Authors: Sydney Jamesson
familiar fingers, a masculine palm and a thumb encasing my hand as it rests
across Ayden’s chest. My first thought is to pull away. But I reconsider and
relax my hand, allowing the stranger in my bed to caress it and savour the
sensation of my body melded to his.
And so our
When I feel able to
face the day, I open my eyes slowly, with some trepidation, unsure of what I’ll
see. I retrieve my hand and roll onto my back, preparing to slither out of bed.
“Good morning, Beth.”
voice, causes me to flinch a little, knowing the words are not his own.
He rolls over and
props his head on his right palm, looking every bit the man I adore; eyes
alight with morning glory.
“Morning, Ayden. Did
you sleep well?” I sense my cue and manufacture a smile.
“Yes, I did. You kept
me warm.” He smiles cheekily and, unprepared for an early morning assault upon
my senses, I reach out and cup his face in my right hand.
“You kept me warm
too. We have a busy day ahead, so I’ll leave you to shower while I rustle up
some breakfast.” I edge away to my right.
He takes my right
hand and returns it to his face, closes his eyes and draws it across his mouth
sensually. My heart is beginning to flutter. This is something Ayden would do …
When he opens his
eyes, I see a familiar colour; deep, dark sapphire.
“What do you have
planned for us, darling?”
doesn’t call me darling…
“Erm … I thought you
should go and see your parents: Sylvia and Patrick. They’ll be worried about
He raises an
inquisitive brow. “Is that necessary?”
I nod. “Yes. They’re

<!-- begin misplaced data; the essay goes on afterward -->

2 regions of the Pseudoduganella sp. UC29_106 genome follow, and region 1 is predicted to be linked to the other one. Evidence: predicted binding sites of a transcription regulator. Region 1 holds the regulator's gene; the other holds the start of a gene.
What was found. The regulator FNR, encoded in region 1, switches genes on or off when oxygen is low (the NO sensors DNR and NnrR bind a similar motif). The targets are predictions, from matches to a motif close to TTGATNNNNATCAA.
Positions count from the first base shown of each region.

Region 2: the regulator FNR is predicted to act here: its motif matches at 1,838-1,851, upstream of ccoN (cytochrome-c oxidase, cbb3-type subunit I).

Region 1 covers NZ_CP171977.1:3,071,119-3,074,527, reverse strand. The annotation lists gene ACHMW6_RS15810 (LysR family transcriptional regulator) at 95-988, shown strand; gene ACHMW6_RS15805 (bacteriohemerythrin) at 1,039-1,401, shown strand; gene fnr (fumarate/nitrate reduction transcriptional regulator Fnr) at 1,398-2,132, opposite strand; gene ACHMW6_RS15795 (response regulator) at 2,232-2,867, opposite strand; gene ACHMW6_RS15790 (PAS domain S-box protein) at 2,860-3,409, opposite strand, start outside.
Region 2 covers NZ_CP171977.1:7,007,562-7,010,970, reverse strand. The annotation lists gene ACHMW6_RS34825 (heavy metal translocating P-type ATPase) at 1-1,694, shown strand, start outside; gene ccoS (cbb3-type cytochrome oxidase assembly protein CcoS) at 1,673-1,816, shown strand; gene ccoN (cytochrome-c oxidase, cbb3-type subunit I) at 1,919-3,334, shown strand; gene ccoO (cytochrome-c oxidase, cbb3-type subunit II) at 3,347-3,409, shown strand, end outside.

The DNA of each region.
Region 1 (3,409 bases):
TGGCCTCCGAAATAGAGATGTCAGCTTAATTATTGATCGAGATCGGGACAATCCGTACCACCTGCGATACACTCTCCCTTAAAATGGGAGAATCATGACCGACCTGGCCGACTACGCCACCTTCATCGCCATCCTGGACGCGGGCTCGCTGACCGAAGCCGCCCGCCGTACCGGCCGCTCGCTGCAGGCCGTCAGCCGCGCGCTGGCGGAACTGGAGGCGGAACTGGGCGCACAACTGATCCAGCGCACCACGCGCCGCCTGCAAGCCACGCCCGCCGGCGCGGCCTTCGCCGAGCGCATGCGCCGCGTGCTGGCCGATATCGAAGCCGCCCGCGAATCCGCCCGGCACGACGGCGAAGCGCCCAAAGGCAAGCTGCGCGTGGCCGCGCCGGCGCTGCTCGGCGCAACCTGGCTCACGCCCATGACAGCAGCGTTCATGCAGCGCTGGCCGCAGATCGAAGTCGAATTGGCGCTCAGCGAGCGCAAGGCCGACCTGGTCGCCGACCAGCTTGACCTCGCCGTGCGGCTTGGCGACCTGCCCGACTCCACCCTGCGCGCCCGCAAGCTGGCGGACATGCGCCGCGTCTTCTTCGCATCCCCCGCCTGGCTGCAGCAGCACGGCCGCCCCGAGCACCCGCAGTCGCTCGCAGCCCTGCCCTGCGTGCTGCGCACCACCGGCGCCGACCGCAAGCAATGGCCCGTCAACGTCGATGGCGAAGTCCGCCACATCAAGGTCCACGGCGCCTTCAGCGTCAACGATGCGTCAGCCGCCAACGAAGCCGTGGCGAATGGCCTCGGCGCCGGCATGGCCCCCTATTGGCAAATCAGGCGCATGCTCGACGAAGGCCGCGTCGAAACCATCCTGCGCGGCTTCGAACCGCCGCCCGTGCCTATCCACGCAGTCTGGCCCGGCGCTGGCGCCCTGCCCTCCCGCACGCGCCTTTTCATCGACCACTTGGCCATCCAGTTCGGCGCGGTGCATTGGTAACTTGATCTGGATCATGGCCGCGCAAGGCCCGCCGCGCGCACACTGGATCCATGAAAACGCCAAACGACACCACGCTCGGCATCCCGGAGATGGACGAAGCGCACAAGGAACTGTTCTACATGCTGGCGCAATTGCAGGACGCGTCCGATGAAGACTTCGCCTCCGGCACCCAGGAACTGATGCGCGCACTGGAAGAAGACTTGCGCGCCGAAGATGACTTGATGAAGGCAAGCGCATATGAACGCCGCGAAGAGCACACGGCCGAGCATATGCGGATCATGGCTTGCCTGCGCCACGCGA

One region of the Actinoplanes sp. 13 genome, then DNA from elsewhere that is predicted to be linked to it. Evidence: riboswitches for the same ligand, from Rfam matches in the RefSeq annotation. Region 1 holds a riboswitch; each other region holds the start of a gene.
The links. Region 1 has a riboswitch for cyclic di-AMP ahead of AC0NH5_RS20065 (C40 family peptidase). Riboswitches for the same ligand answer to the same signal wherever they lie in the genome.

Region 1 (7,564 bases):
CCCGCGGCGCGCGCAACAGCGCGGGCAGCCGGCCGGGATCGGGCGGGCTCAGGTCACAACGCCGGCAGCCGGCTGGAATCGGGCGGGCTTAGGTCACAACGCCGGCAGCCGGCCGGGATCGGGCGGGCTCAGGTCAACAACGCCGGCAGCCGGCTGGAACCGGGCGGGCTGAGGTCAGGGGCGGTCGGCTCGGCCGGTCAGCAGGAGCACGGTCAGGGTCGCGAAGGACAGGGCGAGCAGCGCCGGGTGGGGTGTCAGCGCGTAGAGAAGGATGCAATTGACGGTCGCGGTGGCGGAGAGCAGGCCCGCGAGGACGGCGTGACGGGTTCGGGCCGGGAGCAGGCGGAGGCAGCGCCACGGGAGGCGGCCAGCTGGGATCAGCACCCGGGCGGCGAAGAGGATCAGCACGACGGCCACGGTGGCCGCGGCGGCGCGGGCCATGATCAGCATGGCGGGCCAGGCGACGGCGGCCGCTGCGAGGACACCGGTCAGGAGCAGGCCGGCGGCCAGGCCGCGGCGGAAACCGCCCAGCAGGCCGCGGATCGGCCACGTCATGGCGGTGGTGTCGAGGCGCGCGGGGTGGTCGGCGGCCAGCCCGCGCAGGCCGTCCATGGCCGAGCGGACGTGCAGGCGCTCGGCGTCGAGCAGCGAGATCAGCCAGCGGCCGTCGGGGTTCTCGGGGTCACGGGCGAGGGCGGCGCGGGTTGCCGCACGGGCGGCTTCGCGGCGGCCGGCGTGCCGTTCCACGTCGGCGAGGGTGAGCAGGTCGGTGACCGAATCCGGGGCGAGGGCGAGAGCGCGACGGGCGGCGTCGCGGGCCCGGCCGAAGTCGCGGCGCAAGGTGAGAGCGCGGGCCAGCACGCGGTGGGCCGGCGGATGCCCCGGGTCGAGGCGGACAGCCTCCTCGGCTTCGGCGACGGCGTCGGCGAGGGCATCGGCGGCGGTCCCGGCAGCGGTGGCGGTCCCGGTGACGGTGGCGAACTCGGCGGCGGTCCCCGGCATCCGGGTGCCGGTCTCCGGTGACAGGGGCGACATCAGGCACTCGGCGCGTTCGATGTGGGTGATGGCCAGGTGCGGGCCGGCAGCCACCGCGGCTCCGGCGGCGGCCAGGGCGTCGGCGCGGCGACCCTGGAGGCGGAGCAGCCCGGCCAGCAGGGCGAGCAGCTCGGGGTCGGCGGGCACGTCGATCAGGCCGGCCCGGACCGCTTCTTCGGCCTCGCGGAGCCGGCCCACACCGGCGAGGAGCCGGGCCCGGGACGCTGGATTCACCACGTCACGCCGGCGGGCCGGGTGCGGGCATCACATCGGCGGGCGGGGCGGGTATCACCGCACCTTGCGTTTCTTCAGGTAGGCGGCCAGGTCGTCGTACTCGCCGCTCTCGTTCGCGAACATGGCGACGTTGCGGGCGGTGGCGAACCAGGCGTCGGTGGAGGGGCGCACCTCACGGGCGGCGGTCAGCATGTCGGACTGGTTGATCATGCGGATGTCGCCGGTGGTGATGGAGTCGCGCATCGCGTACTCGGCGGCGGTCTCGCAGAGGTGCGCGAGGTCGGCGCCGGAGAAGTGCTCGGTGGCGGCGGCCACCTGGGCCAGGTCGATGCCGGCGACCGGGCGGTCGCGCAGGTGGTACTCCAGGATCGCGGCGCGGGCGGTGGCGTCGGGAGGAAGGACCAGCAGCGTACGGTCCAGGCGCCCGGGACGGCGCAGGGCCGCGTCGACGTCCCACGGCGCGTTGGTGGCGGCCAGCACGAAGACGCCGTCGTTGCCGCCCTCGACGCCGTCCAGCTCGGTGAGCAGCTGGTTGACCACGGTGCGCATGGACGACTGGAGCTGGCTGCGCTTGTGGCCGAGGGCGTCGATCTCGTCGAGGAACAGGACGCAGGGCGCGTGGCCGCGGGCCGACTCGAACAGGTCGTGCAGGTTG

your family. You should reassure them you’re all right after your accident.
, you know!”
He glares at me with
wide eyes. “I am perfectly aware of that.”
“Then … you should
know how worried they’ll be.”
“That really isn’t
necessary. They were at the hospital when I … when your husband awoke. We
exchanged embraces and I had Lester drive them back to Hove.”
“Oh! I didn’t know
“And now you do.” He
manufactures a ‘gotcha’ smile. “That being the case, I assume a family outing
I’m shaking my head.
“You make it sound like a chore. If you want to ... fit in, you should try to
be more human.”
He pushes an erect
penis into my hip. “I am.”
I swallow deeply,
unable to suppress the kind of visceral response that has me blushing. “Tell
me. Do you know what it’s like to have a family and to be loved,
He looks to the side
to consider his answer; turns back and pins me to the pillow with an intense
stare. “Not as such.”
“And yet you said you
wanted to be loved … by me? Love takes many forms, you know, and physical love
isn’t the be all and end all. For all your universal greatness, I would have
thought you’d know that.”
His mouth twitches.
“Who better than you to teach me?”